The National Association of Home Builders (NAHB) analyzed data from the Consumer Expenditure Survey from the Bureau of Labor Statistics and it showed a ripple effect of economic activity triggered by a new home purchase. A typical buyer of a new single-family detached home tends to spend on average $7,400 in the first two years after closing on the new home.
The NAHB analysis compares spending behavior among three groups of single-family detached home owners: buyers of new homes, buyers of existing homes and non-moving owners. During the first two years after closing on the house, buyers tend to spend on appliances, furnishings and property alterations considerably more compared to non-moving owners.
Looking at spending patterns of new home buyers and identical households that do not move, the differences are largest on furnishings. A typical new home buyer is estimated to spend in excess of $3,000 on furnishings than an identical household that stays put in a house they already own. The elevated level of spending persists into the second year as new home buyers spend an additional $2,000 over their typical budget on furnishings.
Similarly, moving into a new home triggers higher levels of spending on appliances. A typical new home buyer who moves into a new home is estimated to spend $1,005 more on appliances during the first year compared to a non-moving owner.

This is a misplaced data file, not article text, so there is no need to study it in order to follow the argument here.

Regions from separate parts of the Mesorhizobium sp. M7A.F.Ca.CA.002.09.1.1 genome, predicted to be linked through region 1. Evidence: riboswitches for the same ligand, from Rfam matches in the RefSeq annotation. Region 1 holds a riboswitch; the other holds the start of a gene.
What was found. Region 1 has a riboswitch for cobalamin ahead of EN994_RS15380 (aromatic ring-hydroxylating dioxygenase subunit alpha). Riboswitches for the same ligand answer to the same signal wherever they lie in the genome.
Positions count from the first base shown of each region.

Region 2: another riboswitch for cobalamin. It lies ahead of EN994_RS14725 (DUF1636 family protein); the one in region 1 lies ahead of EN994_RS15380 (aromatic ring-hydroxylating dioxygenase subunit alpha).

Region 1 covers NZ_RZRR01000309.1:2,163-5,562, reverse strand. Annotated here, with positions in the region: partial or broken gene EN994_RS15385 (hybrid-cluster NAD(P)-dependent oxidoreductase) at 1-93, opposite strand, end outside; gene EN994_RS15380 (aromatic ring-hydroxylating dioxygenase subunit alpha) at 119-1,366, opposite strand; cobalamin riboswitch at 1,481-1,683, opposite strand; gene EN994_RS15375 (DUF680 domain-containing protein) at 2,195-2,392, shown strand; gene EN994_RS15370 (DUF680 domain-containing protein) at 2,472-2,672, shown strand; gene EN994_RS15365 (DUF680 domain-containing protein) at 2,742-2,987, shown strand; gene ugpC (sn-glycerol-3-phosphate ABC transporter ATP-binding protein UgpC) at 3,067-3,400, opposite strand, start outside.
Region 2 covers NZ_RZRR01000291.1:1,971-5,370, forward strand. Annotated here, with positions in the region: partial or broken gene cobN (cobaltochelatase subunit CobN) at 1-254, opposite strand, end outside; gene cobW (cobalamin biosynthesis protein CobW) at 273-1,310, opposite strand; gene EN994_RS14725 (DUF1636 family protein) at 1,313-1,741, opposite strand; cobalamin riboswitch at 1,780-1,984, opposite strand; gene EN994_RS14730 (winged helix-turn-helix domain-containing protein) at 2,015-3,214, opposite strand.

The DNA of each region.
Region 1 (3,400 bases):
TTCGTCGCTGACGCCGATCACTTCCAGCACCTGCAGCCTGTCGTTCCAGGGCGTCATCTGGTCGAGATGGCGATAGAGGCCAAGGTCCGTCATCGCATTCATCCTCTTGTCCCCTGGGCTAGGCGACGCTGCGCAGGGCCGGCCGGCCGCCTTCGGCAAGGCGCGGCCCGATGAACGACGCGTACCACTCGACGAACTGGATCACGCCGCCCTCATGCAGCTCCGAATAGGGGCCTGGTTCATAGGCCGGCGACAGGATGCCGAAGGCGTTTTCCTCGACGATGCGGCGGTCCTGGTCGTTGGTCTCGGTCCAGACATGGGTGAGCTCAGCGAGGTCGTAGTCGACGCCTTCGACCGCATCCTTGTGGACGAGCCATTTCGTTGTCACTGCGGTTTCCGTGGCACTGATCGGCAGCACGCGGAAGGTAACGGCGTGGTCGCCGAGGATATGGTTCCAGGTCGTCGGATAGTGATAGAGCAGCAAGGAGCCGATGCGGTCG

Buying an older home also triggers additional spending. The typical buyer of an existing home tends to spend close to $4,000 more on remodeling, furnishings and appliances compared to otherwise identical home owners who do not move. However, in the case of buying an older home, most of this extra spending goes to remodeling projects, more than $2,000, and occurs during the first year after closing on the house. Only the additional spending on furnishings tends to persist beyond the first year.
The statistical analysis further shows that this higher level of spending on furnishings, appliances and property alterations is not paid by cutting spending on other items, such as entertainment, transportations, travel, food at home, restaurants meals, etc. This confirms that home buying indeed generates a wave of additional spending and activity not accounted for in the purchase price of the home alone.
In summary, the NAHB analysis shows that during the first two years after closing on the house, a typical buyer of a new single-family detached home tends to spend on average $7,400 more than a similar home owner who does not move, including $4,900 in the first year after purchase. Likewise, a buyer of an existing single-family detached home tends to spend about $4,000 more than a similar non-moving home owner, including $3,600 during the first year. The overall ripple effect of home buying does not stop here, as producers of appliances, furnishings and remodelers spend their additional income paid by home buyers and trigger further waves of economic activity.